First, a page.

For example, if I look at the output of features delivered in a sprint as a potential factor that helps us achieve the business driving outcome of 5% new customer growth. There may be many factors that help us achieve this outcome and the output of delivering features in a sprint (specific to that outcome of course) is just one of them.
The features in the sprint may have been focused on a new marketing campaign or features to make it easier to get referrals, however that does not mean those achieved the outcome of 5% new customer growth. Even if you increased your referrals by 300% (another output), that does not mean you will have 5% new customer growth. Another output that might impact that outcome might be measured as percentage of customers followed-up with after initial sale. We could measure that and track it, but like the increase in referrals, just because we follow-up with 100% of customers does NOT mean that we will hit out outcome of 5% new customer growth. (Note that even the outcome we are talking about still needs more work because we don’t just want new customers, we want new customers that we retain for as long or longer than current customers – assuming we are happening with out current customer retainment. Just realize you can always peel the onion more.)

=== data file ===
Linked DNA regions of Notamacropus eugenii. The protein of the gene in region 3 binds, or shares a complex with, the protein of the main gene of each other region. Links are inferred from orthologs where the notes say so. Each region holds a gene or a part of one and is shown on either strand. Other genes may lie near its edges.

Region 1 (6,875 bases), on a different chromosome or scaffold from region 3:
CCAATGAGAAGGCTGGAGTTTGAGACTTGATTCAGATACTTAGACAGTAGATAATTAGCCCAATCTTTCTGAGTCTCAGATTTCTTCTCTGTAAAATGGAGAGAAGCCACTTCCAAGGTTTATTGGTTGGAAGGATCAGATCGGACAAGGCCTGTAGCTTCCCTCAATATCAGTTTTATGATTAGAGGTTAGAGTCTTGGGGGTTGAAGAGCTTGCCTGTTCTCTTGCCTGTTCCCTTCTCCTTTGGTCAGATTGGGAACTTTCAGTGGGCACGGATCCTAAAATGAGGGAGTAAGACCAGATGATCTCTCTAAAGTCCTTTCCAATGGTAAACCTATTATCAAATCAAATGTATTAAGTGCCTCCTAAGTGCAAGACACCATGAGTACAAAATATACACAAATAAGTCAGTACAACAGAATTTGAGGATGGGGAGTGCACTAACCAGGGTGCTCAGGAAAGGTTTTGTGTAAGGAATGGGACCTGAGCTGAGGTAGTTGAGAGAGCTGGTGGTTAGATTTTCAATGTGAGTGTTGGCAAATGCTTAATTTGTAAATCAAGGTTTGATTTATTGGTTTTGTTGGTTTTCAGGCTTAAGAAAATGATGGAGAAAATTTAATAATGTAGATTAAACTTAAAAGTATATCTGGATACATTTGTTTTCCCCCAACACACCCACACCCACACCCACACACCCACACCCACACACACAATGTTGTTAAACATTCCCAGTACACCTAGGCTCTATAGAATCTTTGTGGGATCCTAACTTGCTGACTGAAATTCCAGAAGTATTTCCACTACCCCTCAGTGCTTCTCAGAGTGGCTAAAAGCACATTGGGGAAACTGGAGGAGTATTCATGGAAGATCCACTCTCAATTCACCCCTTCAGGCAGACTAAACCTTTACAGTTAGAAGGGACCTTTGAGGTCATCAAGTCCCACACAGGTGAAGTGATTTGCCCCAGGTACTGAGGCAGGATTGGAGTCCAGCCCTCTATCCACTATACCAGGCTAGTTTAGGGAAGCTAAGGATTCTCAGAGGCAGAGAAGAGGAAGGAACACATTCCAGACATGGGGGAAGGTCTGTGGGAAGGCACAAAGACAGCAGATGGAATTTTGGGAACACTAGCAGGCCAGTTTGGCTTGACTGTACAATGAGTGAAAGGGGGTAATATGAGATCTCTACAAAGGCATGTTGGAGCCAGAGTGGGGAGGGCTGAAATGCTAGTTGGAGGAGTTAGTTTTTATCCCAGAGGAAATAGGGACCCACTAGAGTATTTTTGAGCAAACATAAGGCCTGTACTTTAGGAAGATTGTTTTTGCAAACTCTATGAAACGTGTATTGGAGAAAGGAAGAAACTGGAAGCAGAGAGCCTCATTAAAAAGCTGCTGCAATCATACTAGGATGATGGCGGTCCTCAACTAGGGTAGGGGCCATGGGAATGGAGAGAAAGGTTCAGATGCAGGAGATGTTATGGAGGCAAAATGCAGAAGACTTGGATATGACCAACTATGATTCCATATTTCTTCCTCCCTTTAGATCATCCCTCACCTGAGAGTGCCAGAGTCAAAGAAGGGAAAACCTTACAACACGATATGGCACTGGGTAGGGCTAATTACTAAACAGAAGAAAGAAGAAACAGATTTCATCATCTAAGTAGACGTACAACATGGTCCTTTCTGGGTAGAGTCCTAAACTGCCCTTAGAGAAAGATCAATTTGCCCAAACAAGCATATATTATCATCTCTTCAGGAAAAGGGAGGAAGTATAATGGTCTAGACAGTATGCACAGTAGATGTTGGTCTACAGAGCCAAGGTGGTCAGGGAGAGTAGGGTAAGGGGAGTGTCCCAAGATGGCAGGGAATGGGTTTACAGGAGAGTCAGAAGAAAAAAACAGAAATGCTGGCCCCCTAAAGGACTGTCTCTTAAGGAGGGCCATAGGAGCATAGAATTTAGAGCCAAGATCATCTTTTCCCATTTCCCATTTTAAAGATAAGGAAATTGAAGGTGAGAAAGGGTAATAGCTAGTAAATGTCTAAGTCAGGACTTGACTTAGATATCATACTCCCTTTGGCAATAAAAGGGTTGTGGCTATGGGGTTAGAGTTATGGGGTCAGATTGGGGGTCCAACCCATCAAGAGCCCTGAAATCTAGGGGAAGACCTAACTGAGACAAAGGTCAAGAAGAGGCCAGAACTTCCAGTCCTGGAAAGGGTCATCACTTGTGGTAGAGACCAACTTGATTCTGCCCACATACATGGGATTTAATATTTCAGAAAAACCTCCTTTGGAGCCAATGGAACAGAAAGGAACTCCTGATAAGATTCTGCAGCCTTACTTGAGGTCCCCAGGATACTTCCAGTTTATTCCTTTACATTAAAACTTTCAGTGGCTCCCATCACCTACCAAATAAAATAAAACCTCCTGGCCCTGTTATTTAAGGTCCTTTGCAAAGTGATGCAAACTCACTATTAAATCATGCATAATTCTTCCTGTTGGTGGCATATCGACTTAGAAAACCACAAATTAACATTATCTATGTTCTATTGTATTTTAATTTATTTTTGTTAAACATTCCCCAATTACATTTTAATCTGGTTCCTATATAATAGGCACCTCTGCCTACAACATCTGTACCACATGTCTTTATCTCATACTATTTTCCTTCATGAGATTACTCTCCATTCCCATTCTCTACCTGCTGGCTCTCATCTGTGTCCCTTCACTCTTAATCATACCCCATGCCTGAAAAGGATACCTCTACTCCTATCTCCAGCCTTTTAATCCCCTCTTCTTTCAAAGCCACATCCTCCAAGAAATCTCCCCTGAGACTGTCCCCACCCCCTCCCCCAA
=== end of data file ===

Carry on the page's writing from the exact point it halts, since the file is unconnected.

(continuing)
Inspection and Adaptation: The last element I’ll mention is inspection and adaptation. I like to look for ways to add agile checklist items or agile metrics that are focused on improving the checklist or metrics. This might sound a funny at first, but inspect and adapt! You know that there will be change, so build that into whatever you are creating from the start. Adding elements that are aimed at improving the agile metrics over time (adding, changing, deleting items) helps acknowledge from the beginning that there is no perfect answer.